Seems like we’re talking on different wavelengths here, but I thought I’d give it a…

  15. I think it’s important to distinguish between the “Novus Ordo”, which I was talking about, and the Extra-ordinary Form; between the plainchant Propers, which I was talking about, and other pieces of Latin chant; between Latin in a reformed liturgy, which I was talking about, and the use of Latin in general.

    Some of those posting above are answering points that I was not making. I am not condemning the use of Latin in the reformed liturgy — far from it; nor am I condemning the use of chant in the liturgy — far from it; nor am I condemning the Extra-ordinary Form, which is fine for those who want it. What I am saying is that using chant Propers and the Latin repertoire in what is now a much more participatory form of liturgy requires a lot more thought and discernment than before.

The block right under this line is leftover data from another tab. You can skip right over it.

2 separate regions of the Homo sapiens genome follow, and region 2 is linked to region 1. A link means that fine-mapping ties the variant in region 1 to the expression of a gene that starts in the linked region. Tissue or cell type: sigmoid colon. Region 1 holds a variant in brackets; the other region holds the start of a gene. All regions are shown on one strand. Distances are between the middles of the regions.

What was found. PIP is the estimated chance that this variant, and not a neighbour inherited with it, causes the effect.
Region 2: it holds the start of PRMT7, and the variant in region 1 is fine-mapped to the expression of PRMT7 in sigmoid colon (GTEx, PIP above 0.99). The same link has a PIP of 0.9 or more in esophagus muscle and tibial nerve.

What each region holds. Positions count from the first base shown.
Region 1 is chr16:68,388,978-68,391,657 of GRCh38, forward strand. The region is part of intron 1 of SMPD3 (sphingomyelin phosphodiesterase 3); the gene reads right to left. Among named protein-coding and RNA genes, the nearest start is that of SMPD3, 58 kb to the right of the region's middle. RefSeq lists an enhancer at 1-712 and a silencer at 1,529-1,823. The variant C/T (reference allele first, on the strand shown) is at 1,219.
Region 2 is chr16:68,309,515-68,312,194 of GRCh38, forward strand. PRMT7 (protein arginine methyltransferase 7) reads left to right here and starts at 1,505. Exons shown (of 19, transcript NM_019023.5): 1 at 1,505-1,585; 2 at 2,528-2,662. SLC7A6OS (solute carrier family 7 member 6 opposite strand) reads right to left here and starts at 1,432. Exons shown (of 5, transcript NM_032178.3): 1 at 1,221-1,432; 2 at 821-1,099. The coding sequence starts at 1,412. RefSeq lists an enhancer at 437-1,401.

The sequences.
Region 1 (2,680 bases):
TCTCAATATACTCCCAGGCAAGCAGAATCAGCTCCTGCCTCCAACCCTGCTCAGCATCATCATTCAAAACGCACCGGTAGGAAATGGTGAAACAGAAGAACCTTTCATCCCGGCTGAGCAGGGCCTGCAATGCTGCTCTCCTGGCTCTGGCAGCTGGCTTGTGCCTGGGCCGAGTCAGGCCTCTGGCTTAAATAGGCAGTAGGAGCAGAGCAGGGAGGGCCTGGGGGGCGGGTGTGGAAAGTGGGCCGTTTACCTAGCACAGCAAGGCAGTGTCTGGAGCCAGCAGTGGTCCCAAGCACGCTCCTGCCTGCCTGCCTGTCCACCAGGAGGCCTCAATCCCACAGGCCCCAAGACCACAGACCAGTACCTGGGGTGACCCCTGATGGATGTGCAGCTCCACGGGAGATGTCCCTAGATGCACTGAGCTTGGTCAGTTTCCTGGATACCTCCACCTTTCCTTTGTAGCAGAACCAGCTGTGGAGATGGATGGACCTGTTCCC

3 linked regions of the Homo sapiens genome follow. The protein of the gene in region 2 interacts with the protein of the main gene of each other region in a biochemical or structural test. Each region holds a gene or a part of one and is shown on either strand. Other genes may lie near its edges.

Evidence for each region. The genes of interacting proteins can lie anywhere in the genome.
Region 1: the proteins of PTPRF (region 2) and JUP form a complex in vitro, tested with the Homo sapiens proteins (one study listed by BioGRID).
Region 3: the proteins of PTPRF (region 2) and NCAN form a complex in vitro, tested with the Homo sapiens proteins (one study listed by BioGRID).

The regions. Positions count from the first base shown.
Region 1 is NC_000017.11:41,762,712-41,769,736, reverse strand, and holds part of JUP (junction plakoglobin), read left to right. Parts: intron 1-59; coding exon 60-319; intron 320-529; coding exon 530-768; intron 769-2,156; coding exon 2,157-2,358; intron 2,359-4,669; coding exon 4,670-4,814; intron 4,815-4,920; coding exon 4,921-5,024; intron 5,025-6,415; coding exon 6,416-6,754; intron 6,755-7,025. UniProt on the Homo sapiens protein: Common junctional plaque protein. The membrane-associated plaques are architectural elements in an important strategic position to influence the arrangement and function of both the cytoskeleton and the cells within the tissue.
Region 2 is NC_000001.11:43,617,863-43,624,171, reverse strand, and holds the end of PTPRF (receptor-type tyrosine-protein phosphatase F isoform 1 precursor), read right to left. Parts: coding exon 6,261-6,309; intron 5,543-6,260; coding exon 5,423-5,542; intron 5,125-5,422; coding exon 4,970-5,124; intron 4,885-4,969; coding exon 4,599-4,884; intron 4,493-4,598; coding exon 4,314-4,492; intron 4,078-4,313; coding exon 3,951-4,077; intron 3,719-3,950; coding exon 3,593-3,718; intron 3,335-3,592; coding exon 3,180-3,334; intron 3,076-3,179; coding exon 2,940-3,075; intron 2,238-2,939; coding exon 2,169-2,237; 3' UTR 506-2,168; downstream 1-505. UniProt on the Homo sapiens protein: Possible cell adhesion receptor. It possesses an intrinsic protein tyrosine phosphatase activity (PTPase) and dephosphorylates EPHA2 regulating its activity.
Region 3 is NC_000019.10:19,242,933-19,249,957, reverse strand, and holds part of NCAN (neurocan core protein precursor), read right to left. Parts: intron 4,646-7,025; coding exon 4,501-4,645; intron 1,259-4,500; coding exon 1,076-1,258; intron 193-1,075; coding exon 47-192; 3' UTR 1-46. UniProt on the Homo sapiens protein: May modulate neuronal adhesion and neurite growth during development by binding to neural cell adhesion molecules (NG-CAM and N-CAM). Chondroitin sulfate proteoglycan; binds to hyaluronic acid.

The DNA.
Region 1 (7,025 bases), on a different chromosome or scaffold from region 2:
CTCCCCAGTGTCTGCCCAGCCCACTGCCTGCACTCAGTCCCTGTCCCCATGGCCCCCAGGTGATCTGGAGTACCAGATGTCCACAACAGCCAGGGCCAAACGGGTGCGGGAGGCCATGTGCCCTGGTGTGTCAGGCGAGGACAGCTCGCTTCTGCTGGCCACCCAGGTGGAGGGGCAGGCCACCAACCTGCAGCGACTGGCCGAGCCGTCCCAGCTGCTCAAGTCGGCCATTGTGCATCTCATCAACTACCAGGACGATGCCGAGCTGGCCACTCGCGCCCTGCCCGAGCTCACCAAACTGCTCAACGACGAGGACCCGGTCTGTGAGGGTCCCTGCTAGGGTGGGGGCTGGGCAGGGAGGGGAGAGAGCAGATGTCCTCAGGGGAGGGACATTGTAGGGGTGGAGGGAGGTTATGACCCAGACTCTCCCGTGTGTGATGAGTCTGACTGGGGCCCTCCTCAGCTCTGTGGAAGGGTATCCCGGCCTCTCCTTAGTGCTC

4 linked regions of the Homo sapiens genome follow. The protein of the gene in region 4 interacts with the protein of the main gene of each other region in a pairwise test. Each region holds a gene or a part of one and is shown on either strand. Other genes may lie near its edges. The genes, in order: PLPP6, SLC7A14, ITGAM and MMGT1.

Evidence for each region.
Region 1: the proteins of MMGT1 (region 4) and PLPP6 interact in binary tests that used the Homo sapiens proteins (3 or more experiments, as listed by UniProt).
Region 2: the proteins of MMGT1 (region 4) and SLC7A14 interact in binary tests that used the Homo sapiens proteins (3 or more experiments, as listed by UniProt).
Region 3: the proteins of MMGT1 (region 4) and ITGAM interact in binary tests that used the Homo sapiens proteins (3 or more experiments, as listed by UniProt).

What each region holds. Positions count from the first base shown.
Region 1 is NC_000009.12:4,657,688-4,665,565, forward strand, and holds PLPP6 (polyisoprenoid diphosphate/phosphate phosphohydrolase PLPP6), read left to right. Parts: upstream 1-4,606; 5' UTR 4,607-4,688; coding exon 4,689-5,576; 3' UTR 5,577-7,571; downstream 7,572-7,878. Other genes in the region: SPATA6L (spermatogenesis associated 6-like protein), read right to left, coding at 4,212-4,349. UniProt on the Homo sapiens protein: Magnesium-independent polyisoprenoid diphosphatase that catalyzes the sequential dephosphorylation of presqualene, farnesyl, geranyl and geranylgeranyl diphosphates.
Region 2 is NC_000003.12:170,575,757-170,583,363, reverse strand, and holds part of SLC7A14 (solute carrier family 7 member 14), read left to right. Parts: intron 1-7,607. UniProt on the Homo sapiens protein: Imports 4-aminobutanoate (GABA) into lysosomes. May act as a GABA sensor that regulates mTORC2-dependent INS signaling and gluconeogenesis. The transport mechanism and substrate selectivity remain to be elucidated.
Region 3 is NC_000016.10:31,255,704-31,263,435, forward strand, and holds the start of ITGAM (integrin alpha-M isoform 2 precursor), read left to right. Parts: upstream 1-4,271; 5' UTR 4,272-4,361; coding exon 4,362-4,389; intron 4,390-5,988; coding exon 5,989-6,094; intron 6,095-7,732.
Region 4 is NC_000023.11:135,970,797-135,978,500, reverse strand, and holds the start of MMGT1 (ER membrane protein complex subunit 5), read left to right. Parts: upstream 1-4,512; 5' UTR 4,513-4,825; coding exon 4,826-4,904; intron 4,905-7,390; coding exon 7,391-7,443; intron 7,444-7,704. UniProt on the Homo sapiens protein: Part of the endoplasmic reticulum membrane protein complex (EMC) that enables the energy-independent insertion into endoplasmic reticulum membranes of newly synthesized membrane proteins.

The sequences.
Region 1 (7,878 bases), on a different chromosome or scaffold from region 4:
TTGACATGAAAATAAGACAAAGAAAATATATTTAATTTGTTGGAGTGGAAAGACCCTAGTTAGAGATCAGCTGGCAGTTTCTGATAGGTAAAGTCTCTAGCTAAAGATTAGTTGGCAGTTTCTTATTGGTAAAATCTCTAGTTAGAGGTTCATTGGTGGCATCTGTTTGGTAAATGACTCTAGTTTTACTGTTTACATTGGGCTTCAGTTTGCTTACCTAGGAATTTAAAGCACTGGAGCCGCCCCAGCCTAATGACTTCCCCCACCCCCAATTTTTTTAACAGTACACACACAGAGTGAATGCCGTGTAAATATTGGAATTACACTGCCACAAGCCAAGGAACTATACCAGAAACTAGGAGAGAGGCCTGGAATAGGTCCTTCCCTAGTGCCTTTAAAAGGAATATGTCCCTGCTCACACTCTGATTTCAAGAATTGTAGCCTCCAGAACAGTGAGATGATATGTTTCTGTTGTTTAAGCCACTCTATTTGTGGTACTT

You can’t simply drop pieces of chant (or indeed polyphony) into their former slots and assume that they will work in what is now a different context. You have to be much more subtle than that.

  16. It seems many of us, at least some of the time, have difficulty getting beyond the hearing of absolute prescriptions. In a way, it’s what many of us have gotten used to, from a pastor who fires us or a colleague because he prefers no music, to choristers and parishioners who refuse to engage sacred music for reasons not entirely rational.

    Sometimes, we can respond in turn with a certain irrationality: the blanket condemnation of people or music. Or sometimes we hear the condemnation when it’s not truly there. At times, the internet seems to amplify these aspects of speech and hearing.

    These kinds of discussions net the long comment strains, but let’s be honest: they don’t move us anywhere in terms of either an improved sacred music or in the pastoral concerns of sanctifying the faithful. On that score, both the CMAA Colloquium and the NPM convention are one-up on us. People will walk away from Detroit and Pittsburgh and the uptick in many parishes will be a reality. Me, I’m gong to walk away in a few minutes from here and cut the lawn.

    Let’s realize that for most of us here, our conduct of music ministry is a bit more subtle. Thank God for that.